I was a late bloomer in the Sci-Fi general. When I was younger, I preferred a more realistic setting for my books. Little did I know that what it took to cross over to the dark side were just one boring winter afternoon and one great book.
Dune, by Frank Herbert, was the first real sci-fi book that I read. Although it had been in my house for a long long time, as I grew up with my sister devouring Dune and all its sequels. That winter afternoon I discovered what it was like to be taken in a completely different universe. To see and meet other species, to get a glimpse of a new way of living. And also to learn about customs and rituals literally out of this world.
Little about the book’s narrative
I’m not going to dwell too much on the action of the book. So no spoilers for those of you who didn’t read it yet. I am not going to rob you of the delight.
The central figure of the book is a young Nobel, Paul Atreides. His family must move to the distant planet Arrakis, a desert planet, with harsh living conditions. There the water is scarce, and the people are adapted to live in strange conditions. They wore body suits that recycled every bit of water the human body produced. This place is also the only planet in the known universe that produced melange, or “the spice”. This is a drug that enhanced life and mental abilities, and that gave the consumers bright blue eyes. The drug is also crucial for interstellar travel.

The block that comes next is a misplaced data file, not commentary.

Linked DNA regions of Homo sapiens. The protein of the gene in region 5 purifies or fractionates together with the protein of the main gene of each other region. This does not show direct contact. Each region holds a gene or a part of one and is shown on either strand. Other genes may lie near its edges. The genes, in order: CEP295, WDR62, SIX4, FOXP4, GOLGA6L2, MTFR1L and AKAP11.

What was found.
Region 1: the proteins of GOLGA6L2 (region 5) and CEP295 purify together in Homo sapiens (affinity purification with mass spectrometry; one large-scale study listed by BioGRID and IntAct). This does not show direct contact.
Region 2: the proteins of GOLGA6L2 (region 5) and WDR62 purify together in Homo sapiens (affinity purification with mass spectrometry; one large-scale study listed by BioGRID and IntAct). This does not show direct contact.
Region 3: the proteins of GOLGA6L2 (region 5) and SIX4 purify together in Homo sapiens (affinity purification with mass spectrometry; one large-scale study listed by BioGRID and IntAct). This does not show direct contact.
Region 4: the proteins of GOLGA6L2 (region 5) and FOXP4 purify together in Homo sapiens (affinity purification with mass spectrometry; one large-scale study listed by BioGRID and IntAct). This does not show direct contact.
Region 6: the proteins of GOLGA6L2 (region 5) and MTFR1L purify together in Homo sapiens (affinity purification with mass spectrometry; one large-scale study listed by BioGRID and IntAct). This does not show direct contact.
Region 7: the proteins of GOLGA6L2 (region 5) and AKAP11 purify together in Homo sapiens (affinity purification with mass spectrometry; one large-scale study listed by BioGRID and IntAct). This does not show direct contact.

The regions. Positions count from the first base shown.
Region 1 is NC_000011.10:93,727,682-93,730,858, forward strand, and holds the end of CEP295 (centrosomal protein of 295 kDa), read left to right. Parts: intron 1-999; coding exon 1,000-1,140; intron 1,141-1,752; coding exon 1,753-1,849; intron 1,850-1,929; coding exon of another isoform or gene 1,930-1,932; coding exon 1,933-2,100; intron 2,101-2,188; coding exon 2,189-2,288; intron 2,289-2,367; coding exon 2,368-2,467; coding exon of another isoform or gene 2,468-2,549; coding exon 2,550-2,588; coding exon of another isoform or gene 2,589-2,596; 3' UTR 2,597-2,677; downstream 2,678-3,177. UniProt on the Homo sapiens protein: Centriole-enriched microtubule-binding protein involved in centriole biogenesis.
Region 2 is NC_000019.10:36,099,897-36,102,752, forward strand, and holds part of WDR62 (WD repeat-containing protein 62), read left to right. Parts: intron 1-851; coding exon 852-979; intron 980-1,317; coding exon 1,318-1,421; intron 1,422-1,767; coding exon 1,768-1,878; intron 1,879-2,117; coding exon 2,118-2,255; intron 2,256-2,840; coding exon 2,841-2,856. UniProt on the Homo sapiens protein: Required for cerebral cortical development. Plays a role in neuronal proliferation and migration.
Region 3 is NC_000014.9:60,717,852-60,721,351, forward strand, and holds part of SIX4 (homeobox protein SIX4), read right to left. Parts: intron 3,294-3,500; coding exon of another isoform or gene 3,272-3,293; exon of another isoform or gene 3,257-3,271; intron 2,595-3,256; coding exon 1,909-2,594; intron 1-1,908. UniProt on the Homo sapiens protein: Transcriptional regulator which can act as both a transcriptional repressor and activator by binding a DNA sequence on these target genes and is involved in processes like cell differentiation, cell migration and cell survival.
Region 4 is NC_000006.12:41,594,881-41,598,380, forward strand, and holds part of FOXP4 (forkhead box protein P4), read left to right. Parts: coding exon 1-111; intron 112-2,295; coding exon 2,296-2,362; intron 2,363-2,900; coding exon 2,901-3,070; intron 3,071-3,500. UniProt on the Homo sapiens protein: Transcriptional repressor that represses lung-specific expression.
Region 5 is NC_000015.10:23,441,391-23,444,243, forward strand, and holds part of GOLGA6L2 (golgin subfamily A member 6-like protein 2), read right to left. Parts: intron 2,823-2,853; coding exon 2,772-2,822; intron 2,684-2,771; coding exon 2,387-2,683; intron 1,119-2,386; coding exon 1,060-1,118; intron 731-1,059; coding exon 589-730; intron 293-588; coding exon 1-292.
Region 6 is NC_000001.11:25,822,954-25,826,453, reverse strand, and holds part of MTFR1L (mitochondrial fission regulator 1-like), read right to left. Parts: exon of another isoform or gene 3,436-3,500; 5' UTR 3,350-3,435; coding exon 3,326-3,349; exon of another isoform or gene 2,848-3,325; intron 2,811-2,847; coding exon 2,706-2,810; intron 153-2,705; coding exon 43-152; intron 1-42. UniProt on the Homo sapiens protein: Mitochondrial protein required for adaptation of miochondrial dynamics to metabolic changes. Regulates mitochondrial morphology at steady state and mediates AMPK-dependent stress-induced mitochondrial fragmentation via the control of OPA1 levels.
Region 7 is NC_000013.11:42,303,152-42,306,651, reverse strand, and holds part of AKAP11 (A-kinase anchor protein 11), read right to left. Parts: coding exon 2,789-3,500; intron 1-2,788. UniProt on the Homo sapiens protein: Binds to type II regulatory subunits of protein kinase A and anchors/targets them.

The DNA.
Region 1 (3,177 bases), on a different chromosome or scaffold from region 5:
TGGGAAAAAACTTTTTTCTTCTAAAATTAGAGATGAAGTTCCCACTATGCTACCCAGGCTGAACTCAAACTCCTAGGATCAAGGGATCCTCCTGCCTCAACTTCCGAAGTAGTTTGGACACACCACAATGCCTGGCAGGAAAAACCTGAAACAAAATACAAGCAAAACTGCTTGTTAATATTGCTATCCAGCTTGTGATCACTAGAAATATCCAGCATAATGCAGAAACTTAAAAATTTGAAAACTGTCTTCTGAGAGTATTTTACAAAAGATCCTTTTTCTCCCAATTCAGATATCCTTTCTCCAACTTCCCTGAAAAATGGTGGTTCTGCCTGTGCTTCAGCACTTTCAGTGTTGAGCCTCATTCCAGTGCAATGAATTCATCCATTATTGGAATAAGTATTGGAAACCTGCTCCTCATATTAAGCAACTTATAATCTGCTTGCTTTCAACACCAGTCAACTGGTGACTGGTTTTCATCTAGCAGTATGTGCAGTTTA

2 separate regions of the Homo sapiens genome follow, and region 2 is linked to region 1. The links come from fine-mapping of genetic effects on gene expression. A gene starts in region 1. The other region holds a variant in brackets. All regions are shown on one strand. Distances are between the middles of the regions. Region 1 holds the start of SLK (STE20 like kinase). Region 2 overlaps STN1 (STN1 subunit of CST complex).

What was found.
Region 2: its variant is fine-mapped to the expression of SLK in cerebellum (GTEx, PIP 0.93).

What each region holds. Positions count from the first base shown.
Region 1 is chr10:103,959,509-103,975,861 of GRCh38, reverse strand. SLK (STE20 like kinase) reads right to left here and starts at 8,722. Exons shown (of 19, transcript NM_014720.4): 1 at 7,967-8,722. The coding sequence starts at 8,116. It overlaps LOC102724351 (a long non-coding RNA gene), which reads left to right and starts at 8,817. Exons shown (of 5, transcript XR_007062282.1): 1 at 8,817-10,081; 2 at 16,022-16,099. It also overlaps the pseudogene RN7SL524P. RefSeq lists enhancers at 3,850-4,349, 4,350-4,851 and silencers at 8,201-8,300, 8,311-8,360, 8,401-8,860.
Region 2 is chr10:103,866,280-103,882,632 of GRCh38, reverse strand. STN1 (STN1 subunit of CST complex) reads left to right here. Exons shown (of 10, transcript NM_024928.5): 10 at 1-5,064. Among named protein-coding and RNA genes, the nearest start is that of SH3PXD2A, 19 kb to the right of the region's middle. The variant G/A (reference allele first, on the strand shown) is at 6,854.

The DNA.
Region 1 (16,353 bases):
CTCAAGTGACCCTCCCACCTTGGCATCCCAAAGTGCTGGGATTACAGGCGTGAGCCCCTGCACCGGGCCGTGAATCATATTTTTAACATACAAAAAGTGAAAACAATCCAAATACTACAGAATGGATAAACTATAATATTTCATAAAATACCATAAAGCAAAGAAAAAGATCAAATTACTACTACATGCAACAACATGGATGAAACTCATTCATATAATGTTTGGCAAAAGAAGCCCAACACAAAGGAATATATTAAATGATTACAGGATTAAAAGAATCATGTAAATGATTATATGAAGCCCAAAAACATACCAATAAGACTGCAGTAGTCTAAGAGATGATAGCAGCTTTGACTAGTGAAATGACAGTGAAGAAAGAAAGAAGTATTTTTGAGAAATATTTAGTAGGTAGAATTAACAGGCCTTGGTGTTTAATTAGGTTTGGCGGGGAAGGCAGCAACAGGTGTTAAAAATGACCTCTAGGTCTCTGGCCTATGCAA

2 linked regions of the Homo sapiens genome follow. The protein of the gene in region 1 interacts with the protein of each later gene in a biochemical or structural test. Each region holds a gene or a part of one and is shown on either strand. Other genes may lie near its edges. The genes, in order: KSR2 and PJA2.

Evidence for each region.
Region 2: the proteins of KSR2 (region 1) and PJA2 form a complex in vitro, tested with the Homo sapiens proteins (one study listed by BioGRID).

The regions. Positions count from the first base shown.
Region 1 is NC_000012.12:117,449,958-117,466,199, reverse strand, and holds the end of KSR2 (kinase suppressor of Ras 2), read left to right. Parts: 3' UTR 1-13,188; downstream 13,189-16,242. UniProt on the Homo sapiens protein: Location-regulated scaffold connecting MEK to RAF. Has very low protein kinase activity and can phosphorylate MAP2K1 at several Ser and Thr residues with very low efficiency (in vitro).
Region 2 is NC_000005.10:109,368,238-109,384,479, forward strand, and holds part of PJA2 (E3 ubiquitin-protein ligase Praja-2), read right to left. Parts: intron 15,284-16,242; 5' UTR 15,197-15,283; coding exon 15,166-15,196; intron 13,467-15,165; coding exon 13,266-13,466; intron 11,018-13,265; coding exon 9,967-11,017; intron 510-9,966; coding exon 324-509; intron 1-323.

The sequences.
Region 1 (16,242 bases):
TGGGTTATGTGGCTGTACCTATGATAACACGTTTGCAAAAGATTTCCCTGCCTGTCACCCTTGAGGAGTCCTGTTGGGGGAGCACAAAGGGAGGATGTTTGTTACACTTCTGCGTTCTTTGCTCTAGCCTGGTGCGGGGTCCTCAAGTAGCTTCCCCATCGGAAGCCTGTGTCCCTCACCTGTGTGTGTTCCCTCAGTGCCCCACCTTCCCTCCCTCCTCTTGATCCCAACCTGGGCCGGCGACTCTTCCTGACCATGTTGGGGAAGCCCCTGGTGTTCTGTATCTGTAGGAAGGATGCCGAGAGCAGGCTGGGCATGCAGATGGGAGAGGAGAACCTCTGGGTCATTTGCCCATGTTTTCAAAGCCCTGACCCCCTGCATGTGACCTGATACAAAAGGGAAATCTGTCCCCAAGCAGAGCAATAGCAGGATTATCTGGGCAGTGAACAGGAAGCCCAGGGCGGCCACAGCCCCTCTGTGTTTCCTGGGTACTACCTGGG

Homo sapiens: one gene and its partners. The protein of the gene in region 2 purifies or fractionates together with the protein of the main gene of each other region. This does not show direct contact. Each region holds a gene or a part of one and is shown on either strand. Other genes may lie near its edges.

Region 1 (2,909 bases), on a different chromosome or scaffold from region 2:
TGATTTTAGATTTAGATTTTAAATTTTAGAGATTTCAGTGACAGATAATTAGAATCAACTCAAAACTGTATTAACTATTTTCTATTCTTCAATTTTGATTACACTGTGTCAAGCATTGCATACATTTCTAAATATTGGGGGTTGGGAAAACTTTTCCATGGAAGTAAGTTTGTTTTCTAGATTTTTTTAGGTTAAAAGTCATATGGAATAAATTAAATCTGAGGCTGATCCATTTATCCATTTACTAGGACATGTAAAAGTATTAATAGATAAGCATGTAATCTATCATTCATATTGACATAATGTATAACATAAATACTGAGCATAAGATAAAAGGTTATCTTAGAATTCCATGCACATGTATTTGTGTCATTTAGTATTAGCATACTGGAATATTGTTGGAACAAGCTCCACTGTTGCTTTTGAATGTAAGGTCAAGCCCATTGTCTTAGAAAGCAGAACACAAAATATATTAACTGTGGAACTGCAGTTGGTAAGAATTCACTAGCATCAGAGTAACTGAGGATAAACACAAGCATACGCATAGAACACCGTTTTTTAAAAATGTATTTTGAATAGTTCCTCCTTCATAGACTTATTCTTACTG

Long story short, Paul’s family is betrayed by the Emperor and the former rulers of Arrakis, House Harkonnen. Paul and his mother are forced to take refuge with the free people of the planet, who teach him the ways of their world. Instead, he manages to become a sort of messianic figure to the free people of Akaris, becoming their ruler and prophet.
Is this the future of humanity?
The book is wonderfully written, it gives you the feeling that you are actually there, living with the people of the sand. While discovering a world so strange to us and so far in the future, that somehow you start to believe that in a couple of million years, that could be possible. So for me, this is what makes or breaks a sci-fi book: can you imagine it ever happening?